A war forced on us by 9/11 has become a war of occupation; we are the occupiers. We cannot win it because: 1) It’s unpopular at home. 2) The theater is remote. 3) The terrain is ill-suited for our main military assets, armored and airborne. 4) The insurgents, never wanting for Intel, choose the place and time, strike and melt away. I know; I’ve done it elsewhere. 5) The insurrection is assisted by at least one foreign power, Iran; sort of ironic, since we helped the Afghans during their war with Russia. 6) The Afghans don’t like us any more than they liked the British or the Russians. The only occupier they ever liked was Alexander the great. They thought he was a God, and he didn’t overstay his welcome. 7) We can ill afford the cost in lives and money.
World history abounds with examples of wars of occupation that ended badly; if there are any that didn’t, I can’t recall them. Santayana said it well: “Those who cannot remember the past are condemned to repeat it.”
The prelude to Bonaparte’s final defeat at Waterloo came during the Peninsular War pitting him against Portugal and Spain. The French were the invading occupiers in a war that dragged on from 1807 until1814, when they withdrew, exhausted, their lines of communication and supply constantly cut off. Incredible atrocities, some chronicled by Goya, were committed by both sides. Pity the French Estafette (courier) captured by Spanish guerilla fighters (the word guerilla was coined in that war). Equally brutal French reprisals did not deter the partisans; only spurred them on. The British helped the insurgents, not out of any love for the Spaniards (Remember the Spanish Armada and Queen Elizabeth.) but because they wanted to get “Bony”.
Those things don’t happen any more. That was the 19th century. We’re more civilized now. Yeah.
In June, 1944 after the Allied Normandy landing, the 2nd SS Panzer Division, Das Reich, transiting from west central France to Normandy, was attacked by resistance fighters. In retaliation, a battalion of the 4th Waffen-SS Panzer-Grenadier Regiment entered a village, called Oradour- Sur Glane, herded all its inhabitants, and some passers-by, into the village square, from which they took the men to several barns, machine gunned them, poured gasoline on their bodies, many still alive, and set them on fire. Five men managed somehow to escape; 190 died. Meanwhile, they forced the women and children into a church and set fire to it. Machine guns mowed down those escaping the burning building. In all, 642 inhabitants of the village died. Before leaving, the Germans leveled it.
The atrocity only spurred the Resistance on. The skeleton of the village remains; a lesson to posterity. Unfortunately, the French failed to grasp the object of the lesson.
Weeks after V - J Day, French armed forces returned to Indochina to restore colonial rule. The ensuing guerilla war that the Viets pursued under the wily leadership of General Giap began to bleed the French to death. In November 53, attempting to draw the insurgents “out into the open”, , they dropped 10,000 elite forces into Dien Bien Phu, an amphitheater-like valley, where the “seats” were hills up into which the Viets hauled howitzers supplied by the Chicoms. From these heights, the Viet artillery fired directly down onto French strong points. It was a “fish in a barrel” thing. Surrender came in early May, 54 and, that same year the French pulled out of Indochina altogether. The war, half way around the world, was very unpopular in France. The terrain was unsuitable for armored and aerial warfare and the insurgents had the full support of the Russians and the Chicoms; and an AK-47 is a great equalizer.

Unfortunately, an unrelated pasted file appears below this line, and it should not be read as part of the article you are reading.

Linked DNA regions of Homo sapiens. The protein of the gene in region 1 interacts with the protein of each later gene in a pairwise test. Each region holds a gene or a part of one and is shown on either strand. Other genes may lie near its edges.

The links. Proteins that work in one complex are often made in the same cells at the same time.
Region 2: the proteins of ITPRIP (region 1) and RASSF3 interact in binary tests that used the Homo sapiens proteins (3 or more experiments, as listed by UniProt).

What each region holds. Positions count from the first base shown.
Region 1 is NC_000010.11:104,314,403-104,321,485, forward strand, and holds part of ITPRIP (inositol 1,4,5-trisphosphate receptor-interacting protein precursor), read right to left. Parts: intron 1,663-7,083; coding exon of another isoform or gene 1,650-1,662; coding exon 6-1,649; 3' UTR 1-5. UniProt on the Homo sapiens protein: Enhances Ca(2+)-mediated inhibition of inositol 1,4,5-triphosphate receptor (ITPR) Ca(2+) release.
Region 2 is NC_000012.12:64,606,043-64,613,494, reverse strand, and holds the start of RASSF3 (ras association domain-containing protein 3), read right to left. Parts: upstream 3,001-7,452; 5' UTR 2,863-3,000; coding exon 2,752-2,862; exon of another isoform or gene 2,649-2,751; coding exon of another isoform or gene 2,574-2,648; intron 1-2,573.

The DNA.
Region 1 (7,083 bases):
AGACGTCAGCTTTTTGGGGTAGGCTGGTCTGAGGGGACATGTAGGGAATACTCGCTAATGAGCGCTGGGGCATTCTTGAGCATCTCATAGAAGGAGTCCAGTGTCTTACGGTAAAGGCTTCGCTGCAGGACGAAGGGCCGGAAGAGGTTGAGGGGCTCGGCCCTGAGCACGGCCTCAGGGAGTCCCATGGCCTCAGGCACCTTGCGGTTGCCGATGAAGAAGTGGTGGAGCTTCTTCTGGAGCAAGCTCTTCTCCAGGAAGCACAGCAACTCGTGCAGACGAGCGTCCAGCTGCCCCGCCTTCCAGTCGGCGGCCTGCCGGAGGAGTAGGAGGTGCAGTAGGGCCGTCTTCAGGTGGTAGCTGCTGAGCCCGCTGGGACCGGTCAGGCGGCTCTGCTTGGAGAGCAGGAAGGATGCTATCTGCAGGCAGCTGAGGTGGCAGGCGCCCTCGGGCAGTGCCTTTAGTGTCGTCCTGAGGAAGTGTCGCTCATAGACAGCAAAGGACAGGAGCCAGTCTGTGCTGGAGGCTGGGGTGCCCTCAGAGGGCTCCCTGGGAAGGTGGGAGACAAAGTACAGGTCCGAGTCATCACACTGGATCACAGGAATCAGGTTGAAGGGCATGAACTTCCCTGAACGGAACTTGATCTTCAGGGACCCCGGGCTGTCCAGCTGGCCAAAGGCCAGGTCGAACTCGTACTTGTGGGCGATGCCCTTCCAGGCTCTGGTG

For, essentially the same reasons, the second Indochina war, into which Kennedy and Lyndon Johnson led us, dragged on from the late 50ies to 1975. We thought we could best the French. After all, hadn’t we just won WW II? I still have in my mind’s eye the haunting picture of helicopters hauling stragglers off the roof of the American Embassy in Saigon.
Back to the French who had not yet understood the lesson of their martyred village. Barely free of the Vietnam imbroglio, they faced a far worse conflict in Algeria seeking its independence from France, something unthinkable for the French, who considered Algeria a part of France. Thus began a war (1954-1962) of insurgency and counter-insurgency, of terrorism and counter-terrorism, a war marked by unbelievable atrocities on both sides; a war that ended when De Gaulle returned to power in 1958. Paradoxically, and probably because he had directed an insurgency against the Germans during WW II, he believed that Algerian independence was inevitable and took steps to secure it in March, 1962. Elements in the French Army, strongly opposed to this, attempted to assassinate him, an event chronicled in the movie, “The Day of the Jackal”.
Without De Gaulle’s wisdom, Algeria could have been a war for which, one could again quote Santayana: “Only the dead have seen the end of (this)war.”
As for Afghanistan, it will become a quagmire that public opinion will force us to abandon unless:
Someone in the Pentagon knows the “unless”. No, it isn’t the Nibelungen Brigade!